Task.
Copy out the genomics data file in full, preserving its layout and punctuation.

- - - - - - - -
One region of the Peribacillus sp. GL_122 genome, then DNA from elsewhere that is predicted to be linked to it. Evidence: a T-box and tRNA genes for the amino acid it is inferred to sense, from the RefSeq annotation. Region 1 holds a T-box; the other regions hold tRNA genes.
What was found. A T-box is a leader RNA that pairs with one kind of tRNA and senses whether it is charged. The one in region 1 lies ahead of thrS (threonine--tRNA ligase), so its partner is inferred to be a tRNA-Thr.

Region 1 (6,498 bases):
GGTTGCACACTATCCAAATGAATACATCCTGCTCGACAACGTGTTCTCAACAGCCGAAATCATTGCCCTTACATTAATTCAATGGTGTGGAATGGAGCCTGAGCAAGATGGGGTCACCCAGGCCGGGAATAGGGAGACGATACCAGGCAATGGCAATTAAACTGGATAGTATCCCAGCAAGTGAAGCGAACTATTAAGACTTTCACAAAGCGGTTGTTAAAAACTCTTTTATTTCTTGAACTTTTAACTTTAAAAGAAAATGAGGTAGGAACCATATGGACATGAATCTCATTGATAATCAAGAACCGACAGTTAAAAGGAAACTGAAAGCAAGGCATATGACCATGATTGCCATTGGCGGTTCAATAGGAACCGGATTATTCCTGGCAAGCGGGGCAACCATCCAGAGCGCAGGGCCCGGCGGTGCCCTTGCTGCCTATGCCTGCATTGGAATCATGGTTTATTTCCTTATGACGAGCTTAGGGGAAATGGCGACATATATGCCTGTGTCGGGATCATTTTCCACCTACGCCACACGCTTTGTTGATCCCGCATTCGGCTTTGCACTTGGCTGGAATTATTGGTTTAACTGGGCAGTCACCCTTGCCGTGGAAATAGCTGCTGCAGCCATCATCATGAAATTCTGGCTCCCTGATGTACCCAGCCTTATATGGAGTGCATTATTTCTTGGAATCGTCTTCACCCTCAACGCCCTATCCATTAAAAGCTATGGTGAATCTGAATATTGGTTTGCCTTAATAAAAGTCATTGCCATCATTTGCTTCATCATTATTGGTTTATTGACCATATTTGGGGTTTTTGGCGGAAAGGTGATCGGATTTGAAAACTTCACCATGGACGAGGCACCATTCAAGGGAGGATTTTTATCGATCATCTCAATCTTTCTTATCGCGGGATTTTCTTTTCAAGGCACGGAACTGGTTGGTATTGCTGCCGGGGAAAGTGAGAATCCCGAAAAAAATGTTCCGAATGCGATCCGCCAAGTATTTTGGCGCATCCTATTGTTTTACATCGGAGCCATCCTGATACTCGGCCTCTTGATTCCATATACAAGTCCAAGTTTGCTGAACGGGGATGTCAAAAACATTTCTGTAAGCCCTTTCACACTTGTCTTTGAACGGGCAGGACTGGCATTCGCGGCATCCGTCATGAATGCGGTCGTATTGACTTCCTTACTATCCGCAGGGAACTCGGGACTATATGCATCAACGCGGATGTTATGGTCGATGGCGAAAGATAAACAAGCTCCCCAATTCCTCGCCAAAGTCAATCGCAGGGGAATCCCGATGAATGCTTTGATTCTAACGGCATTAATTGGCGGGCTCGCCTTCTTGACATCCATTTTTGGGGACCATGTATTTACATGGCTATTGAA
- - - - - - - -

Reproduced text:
One region of the Peribacillus sp. GL_122 genome, then DNA from elsewhere that is predicted to be linked to it. Evidence: a T-box and tRNA genes for the amino acid it is inferred to sense, from the RefSeq annotation. Region 1 holds a T-box; the other regions hold tRNA genes.
What was found. A T-box is a leader RNA that pairs with one kind of tRNA and senses whether it is charged. The one in region 1 lies ahead of thrS (threonine--tRNA ligase), so its partner is inferred to be a tRNA-Thr.

Region 1 (6,498 bases):
GGTTGCACACTATCCAAATGAATACATCCTGCTCGACAACGTGTTCTCAACAGCCGAAATCATTGCCCTTACATTAATTCAATGGTGTGGAATGGAGCCTGAGCAAGATGGGGTCACCCAGGCCGGGAATAGGGAGACGATACCAGGCAATGGCAATTAAACTGGATAGTATCCCAGCAAGTGAAGCGAACTATTAAGACTTTCACAAAGCGGTTGTTAAAAACTCTTTTATTTCTTGAACTTTTAACTTTAAAAGAAAATGAGGTAGGAACCATATGGACATGAATCTCATTGATAATCAAGAACCGACAGTTAAAAGGAAACTGAAAGCAAGGCATATGACCATGATTGCCATTGGCGGTTCAATAGGAACCGGATTATTCCTGGCAAGCGGGGCAACCATCCAGAGCGCAGGGCCCGGCGGTGCCCTTGCTGCCTATGCCTGCATTGGAATCATGGTTTATTTCCTTATGACGAGCTTAGGGGAAATGGCGACATATATGCCTGTGTCGGGATCATTTTCCACCTACGCCACACGCTTTGTTGATCCCGCATTCGGCTTTGCACTTGGCTGGAATTATTGGTTTAACTGGGCAGTCACCCTTGCCGTGGAAATAGCTGCTGCAGCCATCATCATGAAATTCTGGCTCCCTGATGTACCCAGCCTTATATGGAGTGCATTATTTCTTGGAATCGTCTTCACCCTCAACGCCCTATCCATTAAAAGCTATGGTGAATCTGAATATTGGTTTGCCTTAATAAAAGTCATTGCCATCATTTGCTTCATCATTATTGGTTTATTGACCATATTTGGGGTTTTTGGCGGAAAGGTGATCGGATTTGAAAACTTCACCATGGACGAGGCACCATTCAAGGGAGGATTTTTATCGATCATCTCAATCTTTCTTATCGCGGGATTTTCTTTTCAAGGCACGGAACTGGTTGGTATTGCTGCCGGGGAAAGTGAGAATCCCGAAAAAAATGTTCCGAATGCGATCCGCCAAGTATTTTGGCGCATCCTATTGTTTTACATCGGAGCCATCCTGATACTCGGCCTCTTGATTCCATATACAAGTCCAAGTTTGCTGAACGGGGATGTCAAAAACATTTCTGTAAGCCCTTTCACACTTGTCTTTGAACGGGCAGGACTGGCATTCGCGGCATCCGTCATGAATGCGGTCGTATTGACTTCCTTACTATCCGCAGGGAACTCGGGACTATATGCATCAACGCGGATGTTATGGTCGATGGCGAAAGATAAACAAGCTCCCCAATTCCTCGCCAAAGTCAATCGCAGGGGAATCCCGATGAATGCTTTGATTCTAACGGCATTAATTGGCGGGCTCGCCTTCTTGACATCCATTTTTGGGGACCATGTATTTACATGGCTATTGAA